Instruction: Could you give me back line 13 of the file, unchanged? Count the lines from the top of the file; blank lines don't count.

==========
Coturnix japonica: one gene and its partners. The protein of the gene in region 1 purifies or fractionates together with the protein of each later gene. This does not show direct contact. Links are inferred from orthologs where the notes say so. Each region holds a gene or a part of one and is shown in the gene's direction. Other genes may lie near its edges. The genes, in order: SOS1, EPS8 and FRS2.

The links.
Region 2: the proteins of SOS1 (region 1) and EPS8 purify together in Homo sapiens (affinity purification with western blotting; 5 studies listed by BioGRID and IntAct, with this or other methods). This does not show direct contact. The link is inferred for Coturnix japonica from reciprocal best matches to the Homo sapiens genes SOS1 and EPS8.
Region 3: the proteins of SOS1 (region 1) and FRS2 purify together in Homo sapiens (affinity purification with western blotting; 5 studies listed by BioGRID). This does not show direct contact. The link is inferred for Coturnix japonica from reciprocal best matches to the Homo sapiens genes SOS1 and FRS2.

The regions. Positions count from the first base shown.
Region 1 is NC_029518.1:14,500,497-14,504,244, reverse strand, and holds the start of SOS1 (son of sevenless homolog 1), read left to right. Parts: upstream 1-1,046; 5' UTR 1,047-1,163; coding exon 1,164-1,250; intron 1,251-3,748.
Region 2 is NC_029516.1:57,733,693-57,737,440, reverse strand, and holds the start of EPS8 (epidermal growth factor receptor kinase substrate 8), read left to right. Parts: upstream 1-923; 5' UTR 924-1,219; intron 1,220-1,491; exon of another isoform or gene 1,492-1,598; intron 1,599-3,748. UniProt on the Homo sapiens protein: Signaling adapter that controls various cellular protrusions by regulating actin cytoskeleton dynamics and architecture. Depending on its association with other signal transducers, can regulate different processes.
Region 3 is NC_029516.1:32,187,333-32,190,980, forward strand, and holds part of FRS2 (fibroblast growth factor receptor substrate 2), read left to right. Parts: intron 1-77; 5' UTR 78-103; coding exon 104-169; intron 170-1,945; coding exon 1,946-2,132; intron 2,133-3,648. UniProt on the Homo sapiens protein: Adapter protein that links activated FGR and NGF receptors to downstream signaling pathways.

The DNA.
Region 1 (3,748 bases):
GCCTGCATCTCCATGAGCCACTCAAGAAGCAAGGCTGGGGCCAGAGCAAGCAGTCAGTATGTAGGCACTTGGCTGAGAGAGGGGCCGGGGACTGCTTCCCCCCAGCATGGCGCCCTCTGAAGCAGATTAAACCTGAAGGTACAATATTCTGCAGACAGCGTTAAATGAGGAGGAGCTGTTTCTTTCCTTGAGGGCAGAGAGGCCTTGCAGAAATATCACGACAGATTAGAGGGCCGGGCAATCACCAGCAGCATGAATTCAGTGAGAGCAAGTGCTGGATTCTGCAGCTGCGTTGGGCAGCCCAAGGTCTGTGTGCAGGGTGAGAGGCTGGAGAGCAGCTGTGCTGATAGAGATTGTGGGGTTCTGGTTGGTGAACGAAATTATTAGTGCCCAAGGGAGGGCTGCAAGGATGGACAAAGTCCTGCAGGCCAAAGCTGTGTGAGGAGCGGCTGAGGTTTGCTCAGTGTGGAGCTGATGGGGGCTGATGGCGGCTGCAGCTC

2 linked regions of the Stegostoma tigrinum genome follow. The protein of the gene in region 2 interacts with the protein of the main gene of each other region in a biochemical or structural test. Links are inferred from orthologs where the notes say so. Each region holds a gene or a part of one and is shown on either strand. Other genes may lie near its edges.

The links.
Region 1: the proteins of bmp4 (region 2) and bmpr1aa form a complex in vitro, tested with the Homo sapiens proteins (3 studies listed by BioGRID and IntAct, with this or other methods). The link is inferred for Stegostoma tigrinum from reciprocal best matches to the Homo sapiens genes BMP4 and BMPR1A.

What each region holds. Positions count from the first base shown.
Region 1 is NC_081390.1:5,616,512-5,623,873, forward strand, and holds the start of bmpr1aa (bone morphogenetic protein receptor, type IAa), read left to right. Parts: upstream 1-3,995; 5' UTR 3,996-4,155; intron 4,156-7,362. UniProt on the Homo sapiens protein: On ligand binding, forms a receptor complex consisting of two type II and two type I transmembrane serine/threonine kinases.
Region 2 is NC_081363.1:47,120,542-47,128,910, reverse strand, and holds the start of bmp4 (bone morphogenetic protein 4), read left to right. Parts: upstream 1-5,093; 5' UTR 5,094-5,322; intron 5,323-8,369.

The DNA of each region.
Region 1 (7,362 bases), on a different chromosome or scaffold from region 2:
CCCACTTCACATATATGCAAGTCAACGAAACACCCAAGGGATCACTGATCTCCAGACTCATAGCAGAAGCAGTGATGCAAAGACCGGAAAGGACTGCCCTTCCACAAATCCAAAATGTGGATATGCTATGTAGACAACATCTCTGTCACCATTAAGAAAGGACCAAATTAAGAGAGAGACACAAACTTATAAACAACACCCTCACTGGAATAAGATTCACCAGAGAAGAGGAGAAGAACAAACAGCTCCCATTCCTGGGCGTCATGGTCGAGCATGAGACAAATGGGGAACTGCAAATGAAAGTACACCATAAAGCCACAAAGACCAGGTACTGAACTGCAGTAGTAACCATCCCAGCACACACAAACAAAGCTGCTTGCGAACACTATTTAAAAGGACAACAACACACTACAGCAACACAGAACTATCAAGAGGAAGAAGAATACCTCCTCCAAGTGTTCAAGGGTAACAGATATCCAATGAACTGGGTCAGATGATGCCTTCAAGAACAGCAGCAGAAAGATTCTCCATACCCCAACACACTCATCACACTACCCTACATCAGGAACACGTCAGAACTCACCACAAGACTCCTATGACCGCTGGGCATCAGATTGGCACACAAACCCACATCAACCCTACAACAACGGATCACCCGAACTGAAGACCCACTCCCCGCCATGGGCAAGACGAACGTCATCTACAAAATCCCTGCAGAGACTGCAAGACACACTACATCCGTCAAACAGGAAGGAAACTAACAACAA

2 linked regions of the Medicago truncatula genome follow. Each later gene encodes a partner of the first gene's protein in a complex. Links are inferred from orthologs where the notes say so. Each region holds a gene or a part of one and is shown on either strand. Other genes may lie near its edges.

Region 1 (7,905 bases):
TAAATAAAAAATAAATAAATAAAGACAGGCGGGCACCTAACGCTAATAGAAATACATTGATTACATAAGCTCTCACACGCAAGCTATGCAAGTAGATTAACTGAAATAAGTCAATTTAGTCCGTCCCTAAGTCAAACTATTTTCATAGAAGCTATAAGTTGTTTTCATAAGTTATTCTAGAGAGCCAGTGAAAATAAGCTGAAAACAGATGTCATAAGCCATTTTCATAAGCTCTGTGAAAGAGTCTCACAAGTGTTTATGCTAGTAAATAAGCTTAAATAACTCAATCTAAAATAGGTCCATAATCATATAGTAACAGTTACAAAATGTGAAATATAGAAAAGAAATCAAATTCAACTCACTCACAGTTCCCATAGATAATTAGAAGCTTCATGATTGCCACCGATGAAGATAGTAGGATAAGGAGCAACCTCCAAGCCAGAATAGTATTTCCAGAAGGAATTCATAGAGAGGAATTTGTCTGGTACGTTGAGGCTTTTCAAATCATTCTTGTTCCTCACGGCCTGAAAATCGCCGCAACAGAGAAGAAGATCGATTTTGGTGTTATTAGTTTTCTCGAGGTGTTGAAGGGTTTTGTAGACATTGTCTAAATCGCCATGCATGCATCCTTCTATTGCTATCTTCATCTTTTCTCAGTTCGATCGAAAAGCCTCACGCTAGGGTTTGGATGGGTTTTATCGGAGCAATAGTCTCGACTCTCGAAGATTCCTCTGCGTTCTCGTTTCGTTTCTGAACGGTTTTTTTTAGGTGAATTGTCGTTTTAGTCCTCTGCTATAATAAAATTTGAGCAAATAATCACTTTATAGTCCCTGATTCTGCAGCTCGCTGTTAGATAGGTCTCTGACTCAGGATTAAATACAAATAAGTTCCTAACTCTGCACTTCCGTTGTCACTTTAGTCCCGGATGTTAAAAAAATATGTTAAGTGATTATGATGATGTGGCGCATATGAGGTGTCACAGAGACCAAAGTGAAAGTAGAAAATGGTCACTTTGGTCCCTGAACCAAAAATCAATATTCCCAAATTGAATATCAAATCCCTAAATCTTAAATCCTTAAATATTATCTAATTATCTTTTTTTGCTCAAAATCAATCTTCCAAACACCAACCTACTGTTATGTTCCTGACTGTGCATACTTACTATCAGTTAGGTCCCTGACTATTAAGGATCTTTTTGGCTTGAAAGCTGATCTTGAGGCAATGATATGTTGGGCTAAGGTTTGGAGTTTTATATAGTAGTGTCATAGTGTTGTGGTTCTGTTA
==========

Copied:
The links.